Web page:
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Caput mortuum

Caput Mortuum is a Latin term meaning 'death's head'. In alchemy, it signified a useless substance left over from a chemical operation such as sublimation. Alchemists represented this residue with a stylized human skull, a literal death's head. In its current limited usage, the caput mortuum represents decline and entropy.

Caput mortuum (also spelled caput mortum or caput mortem) is the name given to a purple variety of iron oxide pigment, an "earth color". It is used in oil paints and paper dyes. The name for this pigment may have come from the alchemical usage, since iron oxide (rust) is the useless residue of oxidization.

It is the name of a brownish paint that was originally made from the wrappings of mummies. It was most popular in the 1600s. It was suddenly discontinued in the early 19th century when its composition became generally known to artists [The Artist's Handbook, p. 52]. A London colorman claimed that he could satisfy the demands of his customers for twenty years from one Egyptian mummy [The Chemistry of Paints and Painting, p. 236]. In recent years, it has been made with iron sulphate and impurities obtained from the residues of the distillation of scisti piritosi in the fabrication of sulphuric acid. The paint color is also known as Colcothar, Mummy Brown, Mummy, Egyptian Brown, and by combinations like Caput Mortem Violet.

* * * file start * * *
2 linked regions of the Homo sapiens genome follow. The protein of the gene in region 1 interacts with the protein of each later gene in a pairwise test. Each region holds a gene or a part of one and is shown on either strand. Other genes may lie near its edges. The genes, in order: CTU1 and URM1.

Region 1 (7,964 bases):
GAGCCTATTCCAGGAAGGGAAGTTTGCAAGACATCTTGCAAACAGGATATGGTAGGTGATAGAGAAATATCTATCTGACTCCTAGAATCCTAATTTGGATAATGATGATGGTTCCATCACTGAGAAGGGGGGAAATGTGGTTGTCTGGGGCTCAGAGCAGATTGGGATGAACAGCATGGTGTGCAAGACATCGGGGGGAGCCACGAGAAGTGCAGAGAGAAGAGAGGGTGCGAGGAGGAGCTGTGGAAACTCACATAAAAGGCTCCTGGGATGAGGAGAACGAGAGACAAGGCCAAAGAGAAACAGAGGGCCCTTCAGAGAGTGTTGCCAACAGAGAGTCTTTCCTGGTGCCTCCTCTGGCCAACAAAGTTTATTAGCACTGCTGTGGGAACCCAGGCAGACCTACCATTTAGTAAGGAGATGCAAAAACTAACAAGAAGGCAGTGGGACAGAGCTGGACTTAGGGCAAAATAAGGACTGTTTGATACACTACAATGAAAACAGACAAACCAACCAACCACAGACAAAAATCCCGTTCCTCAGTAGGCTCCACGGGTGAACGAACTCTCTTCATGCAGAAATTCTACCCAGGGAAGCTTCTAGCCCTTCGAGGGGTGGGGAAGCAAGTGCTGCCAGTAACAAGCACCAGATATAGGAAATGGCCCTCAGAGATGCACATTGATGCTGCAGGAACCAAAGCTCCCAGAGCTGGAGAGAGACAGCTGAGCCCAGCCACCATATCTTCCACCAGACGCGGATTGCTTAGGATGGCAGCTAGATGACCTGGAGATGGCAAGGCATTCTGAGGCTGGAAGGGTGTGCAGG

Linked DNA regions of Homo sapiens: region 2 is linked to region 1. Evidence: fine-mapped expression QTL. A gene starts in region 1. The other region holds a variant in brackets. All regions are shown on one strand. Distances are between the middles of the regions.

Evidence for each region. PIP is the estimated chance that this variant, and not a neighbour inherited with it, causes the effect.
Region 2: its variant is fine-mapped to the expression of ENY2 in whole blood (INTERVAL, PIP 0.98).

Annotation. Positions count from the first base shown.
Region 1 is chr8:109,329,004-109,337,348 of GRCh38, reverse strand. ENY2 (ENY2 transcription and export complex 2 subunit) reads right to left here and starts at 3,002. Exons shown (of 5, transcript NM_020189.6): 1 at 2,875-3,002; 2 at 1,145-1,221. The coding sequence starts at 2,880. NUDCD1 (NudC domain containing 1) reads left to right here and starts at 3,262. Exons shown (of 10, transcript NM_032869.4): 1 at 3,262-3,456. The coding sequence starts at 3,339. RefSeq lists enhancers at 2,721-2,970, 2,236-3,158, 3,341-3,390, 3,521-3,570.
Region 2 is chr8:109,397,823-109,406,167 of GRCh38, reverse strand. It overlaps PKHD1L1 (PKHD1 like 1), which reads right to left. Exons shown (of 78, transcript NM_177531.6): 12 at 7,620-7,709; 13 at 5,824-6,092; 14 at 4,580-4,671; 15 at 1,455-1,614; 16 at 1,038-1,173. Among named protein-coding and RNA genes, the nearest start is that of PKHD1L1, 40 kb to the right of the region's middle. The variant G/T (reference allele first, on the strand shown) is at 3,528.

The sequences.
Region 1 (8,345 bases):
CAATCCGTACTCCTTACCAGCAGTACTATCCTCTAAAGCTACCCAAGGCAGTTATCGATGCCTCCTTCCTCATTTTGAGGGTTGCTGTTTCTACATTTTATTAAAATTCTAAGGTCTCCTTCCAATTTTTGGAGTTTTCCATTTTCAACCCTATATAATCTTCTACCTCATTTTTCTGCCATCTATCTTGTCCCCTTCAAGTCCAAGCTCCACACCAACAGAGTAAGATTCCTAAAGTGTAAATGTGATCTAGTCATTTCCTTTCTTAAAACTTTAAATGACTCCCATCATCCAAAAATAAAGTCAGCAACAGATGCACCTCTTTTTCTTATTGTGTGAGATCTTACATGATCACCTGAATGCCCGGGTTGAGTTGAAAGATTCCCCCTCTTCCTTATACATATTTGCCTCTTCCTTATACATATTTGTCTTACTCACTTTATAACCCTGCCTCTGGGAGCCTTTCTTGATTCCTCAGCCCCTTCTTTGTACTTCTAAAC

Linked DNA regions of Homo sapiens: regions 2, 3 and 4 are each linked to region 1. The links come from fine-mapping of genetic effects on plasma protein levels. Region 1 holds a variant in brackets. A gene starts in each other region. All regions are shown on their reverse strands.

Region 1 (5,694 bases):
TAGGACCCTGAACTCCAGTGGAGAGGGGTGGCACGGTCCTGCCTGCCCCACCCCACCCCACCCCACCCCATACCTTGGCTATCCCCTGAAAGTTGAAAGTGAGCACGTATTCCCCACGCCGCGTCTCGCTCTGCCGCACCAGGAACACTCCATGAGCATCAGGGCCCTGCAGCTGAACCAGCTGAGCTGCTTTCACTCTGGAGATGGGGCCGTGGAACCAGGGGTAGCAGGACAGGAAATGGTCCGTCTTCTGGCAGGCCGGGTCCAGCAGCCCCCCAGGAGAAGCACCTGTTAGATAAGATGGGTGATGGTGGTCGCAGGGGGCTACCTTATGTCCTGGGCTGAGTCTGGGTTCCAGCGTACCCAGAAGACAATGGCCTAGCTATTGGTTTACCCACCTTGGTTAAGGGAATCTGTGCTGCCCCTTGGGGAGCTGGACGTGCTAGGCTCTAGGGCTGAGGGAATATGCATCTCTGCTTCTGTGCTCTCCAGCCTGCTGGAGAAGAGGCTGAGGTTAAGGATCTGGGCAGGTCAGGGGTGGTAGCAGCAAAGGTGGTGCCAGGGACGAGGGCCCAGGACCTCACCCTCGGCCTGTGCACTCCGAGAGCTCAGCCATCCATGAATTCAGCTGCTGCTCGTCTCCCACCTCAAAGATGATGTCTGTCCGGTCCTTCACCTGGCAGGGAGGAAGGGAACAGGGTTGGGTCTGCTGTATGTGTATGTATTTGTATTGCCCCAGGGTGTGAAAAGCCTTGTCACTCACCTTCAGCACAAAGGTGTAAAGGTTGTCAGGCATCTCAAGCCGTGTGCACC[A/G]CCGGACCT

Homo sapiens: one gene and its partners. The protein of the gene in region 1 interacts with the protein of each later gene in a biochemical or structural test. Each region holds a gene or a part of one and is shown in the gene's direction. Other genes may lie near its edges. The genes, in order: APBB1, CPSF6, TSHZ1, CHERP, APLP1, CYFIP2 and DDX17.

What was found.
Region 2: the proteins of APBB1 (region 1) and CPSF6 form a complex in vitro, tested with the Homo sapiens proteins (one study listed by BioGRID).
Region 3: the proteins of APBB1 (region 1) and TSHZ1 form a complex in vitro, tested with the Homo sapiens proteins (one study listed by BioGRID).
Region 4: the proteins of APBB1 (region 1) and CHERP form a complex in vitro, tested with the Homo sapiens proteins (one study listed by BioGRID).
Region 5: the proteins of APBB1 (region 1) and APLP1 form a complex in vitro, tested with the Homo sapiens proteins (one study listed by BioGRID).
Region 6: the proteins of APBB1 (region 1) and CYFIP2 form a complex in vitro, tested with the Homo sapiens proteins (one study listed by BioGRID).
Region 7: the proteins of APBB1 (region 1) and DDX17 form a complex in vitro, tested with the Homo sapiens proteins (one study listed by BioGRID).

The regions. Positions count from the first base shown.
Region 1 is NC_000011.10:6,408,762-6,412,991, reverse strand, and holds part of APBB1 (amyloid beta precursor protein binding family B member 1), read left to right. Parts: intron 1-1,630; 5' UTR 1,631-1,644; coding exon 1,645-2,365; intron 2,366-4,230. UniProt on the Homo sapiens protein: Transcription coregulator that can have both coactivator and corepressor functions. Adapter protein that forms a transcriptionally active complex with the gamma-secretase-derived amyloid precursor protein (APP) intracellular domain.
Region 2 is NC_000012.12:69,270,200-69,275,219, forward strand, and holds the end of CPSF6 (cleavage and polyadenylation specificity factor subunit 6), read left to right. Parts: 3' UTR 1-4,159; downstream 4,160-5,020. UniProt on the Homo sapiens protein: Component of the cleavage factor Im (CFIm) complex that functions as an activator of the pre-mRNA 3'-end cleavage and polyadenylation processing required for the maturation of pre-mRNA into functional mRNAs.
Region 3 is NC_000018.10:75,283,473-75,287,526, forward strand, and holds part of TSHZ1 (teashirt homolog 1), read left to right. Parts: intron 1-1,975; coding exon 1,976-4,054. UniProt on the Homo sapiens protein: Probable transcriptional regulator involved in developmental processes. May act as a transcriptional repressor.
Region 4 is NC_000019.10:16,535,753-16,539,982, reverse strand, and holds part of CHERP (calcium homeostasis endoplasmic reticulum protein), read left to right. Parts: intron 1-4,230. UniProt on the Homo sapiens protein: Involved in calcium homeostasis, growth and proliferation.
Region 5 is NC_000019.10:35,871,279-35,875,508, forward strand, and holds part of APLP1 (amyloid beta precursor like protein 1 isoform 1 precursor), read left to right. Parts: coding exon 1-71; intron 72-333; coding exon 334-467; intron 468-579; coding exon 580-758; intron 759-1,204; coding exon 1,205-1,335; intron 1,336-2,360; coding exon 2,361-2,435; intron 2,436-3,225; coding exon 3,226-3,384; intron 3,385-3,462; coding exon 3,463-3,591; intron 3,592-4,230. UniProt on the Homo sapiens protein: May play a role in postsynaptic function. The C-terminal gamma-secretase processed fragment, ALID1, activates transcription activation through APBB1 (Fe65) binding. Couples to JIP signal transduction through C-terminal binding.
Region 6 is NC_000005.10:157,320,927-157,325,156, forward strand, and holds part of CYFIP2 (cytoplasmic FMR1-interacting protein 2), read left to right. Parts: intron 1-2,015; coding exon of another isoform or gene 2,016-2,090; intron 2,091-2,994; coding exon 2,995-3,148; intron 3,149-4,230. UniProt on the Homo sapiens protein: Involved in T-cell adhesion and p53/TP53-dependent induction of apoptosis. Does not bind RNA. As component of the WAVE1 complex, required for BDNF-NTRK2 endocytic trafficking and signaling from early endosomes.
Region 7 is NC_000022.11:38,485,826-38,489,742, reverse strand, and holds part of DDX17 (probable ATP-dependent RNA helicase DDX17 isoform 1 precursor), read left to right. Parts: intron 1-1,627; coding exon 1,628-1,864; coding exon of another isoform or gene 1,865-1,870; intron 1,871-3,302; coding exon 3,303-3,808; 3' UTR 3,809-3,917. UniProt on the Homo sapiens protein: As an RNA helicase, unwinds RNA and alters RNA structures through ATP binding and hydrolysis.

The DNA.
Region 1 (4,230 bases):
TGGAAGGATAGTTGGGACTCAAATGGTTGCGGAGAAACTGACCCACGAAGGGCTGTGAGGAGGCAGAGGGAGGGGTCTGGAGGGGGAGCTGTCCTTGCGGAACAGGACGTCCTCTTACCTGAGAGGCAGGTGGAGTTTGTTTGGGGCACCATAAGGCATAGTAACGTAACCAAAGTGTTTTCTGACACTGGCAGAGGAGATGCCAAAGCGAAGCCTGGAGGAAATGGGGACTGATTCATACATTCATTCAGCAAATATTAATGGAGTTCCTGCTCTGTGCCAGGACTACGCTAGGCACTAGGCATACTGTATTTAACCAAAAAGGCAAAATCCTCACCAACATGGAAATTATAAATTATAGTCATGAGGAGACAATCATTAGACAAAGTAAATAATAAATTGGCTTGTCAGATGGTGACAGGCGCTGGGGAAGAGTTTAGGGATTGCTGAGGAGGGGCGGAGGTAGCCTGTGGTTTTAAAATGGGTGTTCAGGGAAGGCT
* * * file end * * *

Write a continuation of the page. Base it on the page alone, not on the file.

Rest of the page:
In the Dungeons & Dragons game, Caput Mortuum is a legacy weapon. It is a grim, somber-looking scythe with a haft of wood charred so badly that it resembles little more than charcoal. The blade is made of lusterless gray metal and is wholly unadorned, except for a lone glyph engraved on each side - a circle with three small dots arranged in a "V" shape.


  • Church, A. H. The Chemistry of Paints and Painting (Seeley and Co, London, 1901)
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